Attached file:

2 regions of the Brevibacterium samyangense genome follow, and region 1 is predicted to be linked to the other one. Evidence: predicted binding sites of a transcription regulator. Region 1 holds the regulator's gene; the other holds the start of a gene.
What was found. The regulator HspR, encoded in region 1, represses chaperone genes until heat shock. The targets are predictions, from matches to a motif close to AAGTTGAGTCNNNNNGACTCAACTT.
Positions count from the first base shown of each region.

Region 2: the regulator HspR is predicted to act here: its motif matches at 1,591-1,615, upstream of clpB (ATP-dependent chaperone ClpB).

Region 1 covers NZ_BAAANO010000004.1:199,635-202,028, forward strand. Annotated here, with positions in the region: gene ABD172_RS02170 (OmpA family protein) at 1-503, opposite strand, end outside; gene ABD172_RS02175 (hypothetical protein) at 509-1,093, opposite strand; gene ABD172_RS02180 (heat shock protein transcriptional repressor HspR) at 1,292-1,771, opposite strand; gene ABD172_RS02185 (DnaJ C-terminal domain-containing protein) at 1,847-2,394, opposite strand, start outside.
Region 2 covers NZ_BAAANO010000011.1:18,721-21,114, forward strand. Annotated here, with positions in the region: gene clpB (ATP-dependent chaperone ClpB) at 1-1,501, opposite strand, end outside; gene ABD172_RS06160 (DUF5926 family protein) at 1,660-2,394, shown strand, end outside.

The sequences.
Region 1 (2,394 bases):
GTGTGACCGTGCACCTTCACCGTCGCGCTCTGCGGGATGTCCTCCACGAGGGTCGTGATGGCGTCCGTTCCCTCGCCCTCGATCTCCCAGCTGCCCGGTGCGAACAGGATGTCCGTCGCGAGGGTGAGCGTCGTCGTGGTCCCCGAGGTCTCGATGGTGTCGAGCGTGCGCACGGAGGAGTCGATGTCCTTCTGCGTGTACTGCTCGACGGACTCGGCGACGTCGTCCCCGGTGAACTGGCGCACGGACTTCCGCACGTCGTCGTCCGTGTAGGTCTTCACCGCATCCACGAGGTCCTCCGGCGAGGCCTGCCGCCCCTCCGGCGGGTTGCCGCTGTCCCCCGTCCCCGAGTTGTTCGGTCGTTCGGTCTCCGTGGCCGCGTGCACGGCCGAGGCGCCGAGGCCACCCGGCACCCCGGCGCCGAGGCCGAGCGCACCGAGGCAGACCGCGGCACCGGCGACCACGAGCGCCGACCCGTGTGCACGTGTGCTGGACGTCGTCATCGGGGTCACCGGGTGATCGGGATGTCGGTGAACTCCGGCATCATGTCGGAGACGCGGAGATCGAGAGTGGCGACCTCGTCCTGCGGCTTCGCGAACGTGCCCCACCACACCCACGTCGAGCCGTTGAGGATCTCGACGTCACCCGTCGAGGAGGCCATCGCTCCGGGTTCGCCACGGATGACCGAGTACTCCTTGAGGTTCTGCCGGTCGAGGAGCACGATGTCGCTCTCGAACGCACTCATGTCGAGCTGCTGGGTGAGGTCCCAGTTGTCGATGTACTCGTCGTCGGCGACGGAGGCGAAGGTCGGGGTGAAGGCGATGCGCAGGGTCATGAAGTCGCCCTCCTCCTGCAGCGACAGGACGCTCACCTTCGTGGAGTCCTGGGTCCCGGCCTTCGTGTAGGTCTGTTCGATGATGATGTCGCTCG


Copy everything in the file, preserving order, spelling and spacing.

2 regions of the Brevibacterium samyangense genome follow, and region 1 is predicted to be linked to the other one. Evidence: predicted binding sites of a transcription regulator. Region 1 holds the regulator's gene; the other holds the start of a gene.
What was found. The regulator HspR, encoded in region 1, represses chaperone genes until heat shock. The targets are predictions, from matches to a motif close to AAGTTGAGTCNNNNNGACTCAACTT.
Positions count from the first base shown of each region.

Region 2: the regulator HspR is predicted to act here: its motif matches at 1,591-1,615, upstream of clpB (ATP-dependent chaperone ClpB).

Region 1 covers NZ_BAAANO010000004.1:199,635-202,028, forward strand. Annotated here, with positions in the region: gene ABD172_RS02170 (OmpA family protein) at 1-503, opposite strand, end outside; gene ABD172_RS02175 (hypothetical protein) at 509-1,093, opposite strand; gene ABD172_RS02180 (heat shock protein transcriptional repressor HspR) at 1,292-1,771, opposite strand; gene ABD172_RS02185 (DnaJ C-terminal domain-containing protein) at 1,847-2,394, opposite strand, start outside.
Region 2 covers NZ_BAAANO010000011.1:18,721-21,114, forward strand. Annotated here, with positions in the region: gene clpB (ATP-dependent chaperone ClpB) at 1-1,501, opposite strand, end outside; gene ABD172_RS06160 (DUF5926 family protein) at 1,660-2,394, shown strand, end outside.

The sequences.
Region 1 (2,394 bases):
GTGTGACCGTGCACCTTCACCGTCGCGCTCTGCGGGATGTCCTCCACGAGGGTCGTGATGGCGTCCGTTCCCTCGCCCTCGATCTCCCAGCTGCCCGGTGCGAACAGGATGTCCGTCGCGAGGGTGAGCGTCGTCGTGGTCCCCGAGGTCTCGATGGTGTCGAGCGTGCGCACGGAGGAGTCGATGTCCTTCTGCGTGTACTGCTCGACGGACTCGGCGACGTCGTCCCCGGTGAACTGGCGCACGGACTTCCGCACGTCGTCGTCCGTGTAGGTCTTCACCGCATCCACGAGGTCCTCCGGCGAGGCCTGCCGCCCCTCCGGCGGGTTGCCGCTGTCCCCCGTCCCCGAGTTGTTCGGTCGTTCGGTCTCCGTGGCCGCGTGCACGGCCGAGGCGCCGAGGCCACCCGGCACCCCGGCGCCGAGGCCGAGCGCACCGAGGCAGACCGCGGCACCGGCGACCACGAGCGCCGACCCGTGTGCACGTGTGCTGGACGTCGTCATCGGGGTCACCGGGTGATCGGGATGTCGGTGAACTCCGGCATCATGTCGGAGACGCGGAGATCGAGAGTGGCGACCTCGTCCTGCGGCTTCGCGAACGTGCCCCACCACACCCACGTCGAGCCGTTGAGGATCTCGACGTCACCCGTCGAGGAGGCCATCGCTCCGGGTTCGCCACGGATGACCGAGTACTCCTTGAGGTTCTGCCGGTCGAGGAGCACGATGTCGCTCTCGAACGCACTCATGTCGAGCTGCTGGGTGAGGTCCCAGTTGTCGATGTACTCGTCGTCGGCGACGGAGGCGAAGGTCGGGGTGAAGGCGATGCGCAGGGTCATGAAGTCGCCCTCCTCCTGCAGCGACAGGACGCTCACCTTCGTGGAGTCCTGGGTCCCGGCCTTCGTGTAGGTCTGTTCGATGATGATGTCGCTCG